Apparently, this woman's father was killed in an aircraft accident in 1949. His wife (the woman's mother) tried to get details about the crash from the government at the time, but they claimed the "state secrets" privilege: essentially saying that information related to the crash couldn't be released as it would compromise national security.
Eventually, almost 60 years later, the daughter was able to get information on the crash:
"The reports of her father's crash arrived in the mail 10 days later.Well, now that she knew it was negligence, she decided to sue the government for fraud: and rightly so:
Rather than military secrets, the accident reports detailed embarrassing and incriminating evidence of mistakes and negligence by the flight crew and mechanics that led to the 1948 crash, she says. 'As I discovered more and more about it, I got more and more angry,' Loether says. 'It didn't have to do with state secrets, it had to do with embarrassment and negligence. You can't look at that accident report and not be overwhelmed by the amount of negligence involved.'"
If this is what we can expect from conservative justices the very notion of accountable government is at stake. If they can hide negligence -- negligence that results in the deaths of citizens -- and get away with it, what can't they do?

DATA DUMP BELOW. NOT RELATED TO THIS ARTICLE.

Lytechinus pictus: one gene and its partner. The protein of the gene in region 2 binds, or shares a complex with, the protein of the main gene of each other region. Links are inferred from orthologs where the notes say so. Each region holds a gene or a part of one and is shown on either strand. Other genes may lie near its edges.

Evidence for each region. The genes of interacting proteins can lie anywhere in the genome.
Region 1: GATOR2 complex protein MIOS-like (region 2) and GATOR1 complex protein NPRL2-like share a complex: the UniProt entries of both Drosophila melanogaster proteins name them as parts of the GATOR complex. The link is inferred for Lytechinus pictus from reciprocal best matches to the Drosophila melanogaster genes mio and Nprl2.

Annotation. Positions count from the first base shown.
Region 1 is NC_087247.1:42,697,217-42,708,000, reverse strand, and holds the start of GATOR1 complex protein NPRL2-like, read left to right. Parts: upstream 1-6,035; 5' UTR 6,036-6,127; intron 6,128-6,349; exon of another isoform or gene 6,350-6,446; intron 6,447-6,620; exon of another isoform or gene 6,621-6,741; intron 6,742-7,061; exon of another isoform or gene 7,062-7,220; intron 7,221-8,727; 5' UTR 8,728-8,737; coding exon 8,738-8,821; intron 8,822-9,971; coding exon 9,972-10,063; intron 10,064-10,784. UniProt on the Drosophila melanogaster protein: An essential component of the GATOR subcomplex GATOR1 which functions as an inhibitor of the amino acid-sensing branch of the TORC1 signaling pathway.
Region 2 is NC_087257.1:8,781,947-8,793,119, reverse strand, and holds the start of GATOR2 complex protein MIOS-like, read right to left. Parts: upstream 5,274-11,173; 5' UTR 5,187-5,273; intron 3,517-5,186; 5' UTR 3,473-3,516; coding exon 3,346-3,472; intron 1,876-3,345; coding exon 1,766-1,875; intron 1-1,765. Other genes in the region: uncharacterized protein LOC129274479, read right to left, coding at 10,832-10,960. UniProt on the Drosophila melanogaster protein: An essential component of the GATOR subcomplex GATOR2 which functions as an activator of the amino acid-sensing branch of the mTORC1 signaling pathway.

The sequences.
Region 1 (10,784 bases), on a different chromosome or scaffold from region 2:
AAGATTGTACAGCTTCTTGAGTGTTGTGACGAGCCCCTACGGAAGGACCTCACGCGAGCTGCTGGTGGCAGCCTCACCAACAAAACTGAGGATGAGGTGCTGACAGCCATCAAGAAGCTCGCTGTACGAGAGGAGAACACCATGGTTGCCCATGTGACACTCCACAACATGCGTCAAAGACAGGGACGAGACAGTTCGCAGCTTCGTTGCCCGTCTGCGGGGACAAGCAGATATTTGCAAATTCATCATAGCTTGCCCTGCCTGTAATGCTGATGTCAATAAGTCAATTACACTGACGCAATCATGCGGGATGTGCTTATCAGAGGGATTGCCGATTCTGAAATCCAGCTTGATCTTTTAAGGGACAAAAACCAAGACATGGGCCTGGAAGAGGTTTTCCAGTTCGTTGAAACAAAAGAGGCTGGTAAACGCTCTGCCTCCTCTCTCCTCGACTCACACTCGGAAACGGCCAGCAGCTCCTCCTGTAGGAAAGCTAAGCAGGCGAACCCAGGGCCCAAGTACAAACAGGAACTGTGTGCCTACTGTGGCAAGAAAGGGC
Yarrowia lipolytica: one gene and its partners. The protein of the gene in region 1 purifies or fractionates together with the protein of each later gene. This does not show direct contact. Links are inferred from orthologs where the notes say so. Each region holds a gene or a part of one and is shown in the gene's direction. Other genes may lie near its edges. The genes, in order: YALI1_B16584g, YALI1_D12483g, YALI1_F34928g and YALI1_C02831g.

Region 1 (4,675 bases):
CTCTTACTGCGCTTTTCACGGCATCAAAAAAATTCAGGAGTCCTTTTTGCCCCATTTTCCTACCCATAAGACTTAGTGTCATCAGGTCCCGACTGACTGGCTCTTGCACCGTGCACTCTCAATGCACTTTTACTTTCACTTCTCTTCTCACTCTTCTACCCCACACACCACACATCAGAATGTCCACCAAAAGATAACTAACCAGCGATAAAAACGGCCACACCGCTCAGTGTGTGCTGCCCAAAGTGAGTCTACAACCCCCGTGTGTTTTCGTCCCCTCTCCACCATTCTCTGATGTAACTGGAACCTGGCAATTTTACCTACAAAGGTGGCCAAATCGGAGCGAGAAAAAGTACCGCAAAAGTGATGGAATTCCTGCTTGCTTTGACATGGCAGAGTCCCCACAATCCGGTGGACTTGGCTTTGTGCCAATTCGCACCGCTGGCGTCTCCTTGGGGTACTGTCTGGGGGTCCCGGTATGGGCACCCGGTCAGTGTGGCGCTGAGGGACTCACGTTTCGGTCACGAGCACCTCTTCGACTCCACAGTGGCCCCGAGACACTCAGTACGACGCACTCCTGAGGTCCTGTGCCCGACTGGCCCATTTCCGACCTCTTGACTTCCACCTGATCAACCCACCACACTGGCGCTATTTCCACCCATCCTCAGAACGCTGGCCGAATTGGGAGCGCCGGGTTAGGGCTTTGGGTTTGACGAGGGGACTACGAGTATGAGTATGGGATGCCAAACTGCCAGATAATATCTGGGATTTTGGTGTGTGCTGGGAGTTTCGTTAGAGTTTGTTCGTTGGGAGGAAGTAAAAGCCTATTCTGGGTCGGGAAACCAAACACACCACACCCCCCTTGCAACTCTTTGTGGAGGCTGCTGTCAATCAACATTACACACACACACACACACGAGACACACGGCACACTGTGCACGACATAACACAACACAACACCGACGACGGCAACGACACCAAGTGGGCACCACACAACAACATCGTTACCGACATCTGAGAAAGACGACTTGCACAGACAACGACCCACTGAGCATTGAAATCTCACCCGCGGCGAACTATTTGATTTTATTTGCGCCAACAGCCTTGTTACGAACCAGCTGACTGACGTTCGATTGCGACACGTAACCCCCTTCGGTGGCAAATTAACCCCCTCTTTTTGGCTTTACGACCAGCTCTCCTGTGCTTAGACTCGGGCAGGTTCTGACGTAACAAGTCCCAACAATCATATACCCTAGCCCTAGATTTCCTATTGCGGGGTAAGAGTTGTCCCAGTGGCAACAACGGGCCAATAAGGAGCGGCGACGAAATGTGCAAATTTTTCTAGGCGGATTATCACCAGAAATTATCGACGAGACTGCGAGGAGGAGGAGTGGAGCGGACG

In response, Bush administration lawyers denied that anyone had lied in the earlier case. They said government officials had simply adopted a broad reading of state secrets. It was the height of the Cold War, they stressed. Any details about the workings - and failings - of the B-29 aircraft itself might have helped the Soviets piece together important clues about US military capabilities and research.
A federal judge agreed and dismissed the suit. A three-judge federal appeals court panel - including now-Supreme Court Justice Samuel Alito - also embraced the Bush administration's broad reading of the state secrets doctrine.
But that wider interpretation seems at odds with the Supreme Court's more focused 1953 opinion. Back then, it upheld the government's position because there was "a reasonable danger that the accident investigation report would contain references to the secret electronic equipment." There was no suggestion that the military secrets at issue in the case related to the B-29.